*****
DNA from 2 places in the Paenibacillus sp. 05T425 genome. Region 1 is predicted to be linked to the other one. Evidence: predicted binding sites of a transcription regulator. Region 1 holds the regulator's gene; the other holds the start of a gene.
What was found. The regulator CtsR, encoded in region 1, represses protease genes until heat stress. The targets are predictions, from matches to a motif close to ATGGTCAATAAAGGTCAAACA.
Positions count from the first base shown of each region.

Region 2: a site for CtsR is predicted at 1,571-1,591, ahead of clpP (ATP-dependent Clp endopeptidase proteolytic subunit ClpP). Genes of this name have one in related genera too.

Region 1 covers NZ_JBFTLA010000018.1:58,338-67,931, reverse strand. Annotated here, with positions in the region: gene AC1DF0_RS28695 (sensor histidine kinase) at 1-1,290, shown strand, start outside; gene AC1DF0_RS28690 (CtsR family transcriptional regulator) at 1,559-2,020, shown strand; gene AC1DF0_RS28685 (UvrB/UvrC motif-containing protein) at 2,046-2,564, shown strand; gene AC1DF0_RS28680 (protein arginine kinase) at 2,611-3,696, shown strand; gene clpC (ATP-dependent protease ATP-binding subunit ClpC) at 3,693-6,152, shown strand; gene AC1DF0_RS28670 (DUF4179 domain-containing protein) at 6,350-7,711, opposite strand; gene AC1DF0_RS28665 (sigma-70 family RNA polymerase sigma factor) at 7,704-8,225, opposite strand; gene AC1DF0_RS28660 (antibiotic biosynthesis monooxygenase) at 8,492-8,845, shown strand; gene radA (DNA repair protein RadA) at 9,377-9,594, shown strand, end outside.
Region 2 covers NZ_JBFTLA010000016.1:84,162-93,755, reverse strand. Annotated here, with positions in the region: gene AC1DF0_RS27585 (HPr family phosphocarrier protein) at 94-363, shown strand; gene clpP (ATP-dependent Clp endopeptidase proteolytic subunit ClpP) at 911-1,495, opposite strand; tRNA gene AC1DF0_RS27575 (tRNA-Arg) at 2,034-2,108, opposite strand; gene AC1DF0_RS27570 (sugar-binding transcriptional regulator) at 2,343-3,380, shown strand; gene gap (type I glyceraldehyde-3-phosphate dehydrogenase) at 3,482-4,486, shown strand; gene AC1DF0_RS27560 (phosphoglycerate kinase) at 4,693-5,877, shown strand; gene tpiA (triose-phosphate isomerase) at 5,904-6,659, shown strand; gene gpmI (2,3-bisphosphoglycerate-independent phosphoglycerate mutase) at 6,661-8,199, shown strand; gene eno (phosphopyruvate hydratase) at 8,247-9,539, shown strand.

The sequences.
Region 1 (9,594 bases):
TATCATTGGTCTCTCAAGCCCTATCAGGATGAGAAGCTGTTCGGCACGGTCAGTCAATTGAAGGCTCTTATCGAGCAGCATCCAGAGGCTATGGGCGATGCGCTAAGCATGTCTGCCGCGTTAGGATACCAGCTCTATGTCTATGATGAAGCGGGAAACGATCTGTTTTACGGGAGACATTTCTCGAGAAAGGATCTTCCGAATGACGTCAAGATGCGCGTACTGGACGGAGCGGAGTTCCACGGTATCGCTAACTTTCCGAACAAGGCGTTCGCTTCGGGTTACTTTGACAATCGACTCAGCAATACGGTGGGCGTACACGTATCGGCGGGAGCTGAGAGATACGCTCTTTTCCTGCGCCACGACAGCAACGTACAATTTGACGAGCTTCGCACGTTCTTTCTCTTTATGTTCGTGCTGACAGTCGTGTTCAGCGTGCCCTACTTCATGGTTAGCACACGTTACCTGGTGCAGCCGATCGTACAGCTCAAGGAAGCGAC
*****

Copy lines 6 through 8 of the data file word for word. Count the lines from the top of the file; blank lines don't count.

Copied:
Region 2 covers NZ_JBFTLA010000016.1:84,162-93,755, reverse strand. Annotated here, with positions in the region: gene AC1DF0_RS27585 (HPr family phosphocarrier protein) at 94-363, shown strand; gene clpP (ATP-dependent Clp endopeptidase proteolytic subunit ClpP) at 911-1,495, opposite strand; tRNA gene AC1DF0_RS27575 (tRNA-Arg) at 2,034-2,108, opposite strand; gene AC1DF0_RS27570 (sugar-binding transcriptional regulator) at 2,343-3,380, shown strand; gene gap (type I glyceraldehyde-3-phosphate dehydrogenase) at 3,482-4,486, shown strand; gene AC1DF0_RS27560 (phosphoglycerate kinase) at 4,693-5,877, shown strand; gene tpiA (triose-phosphate isomerase) at 5,904-6,659, shown strand; gene gpmI (2,3-bisphosphoglycerate-independent phosphoglycerate mutase) at 6,661-8,199, shown strand; gene eno (phosphopyruvate hydratase) at 8,247-9,539, shown strand.

The sequences.
Region 1 (9,594 bases):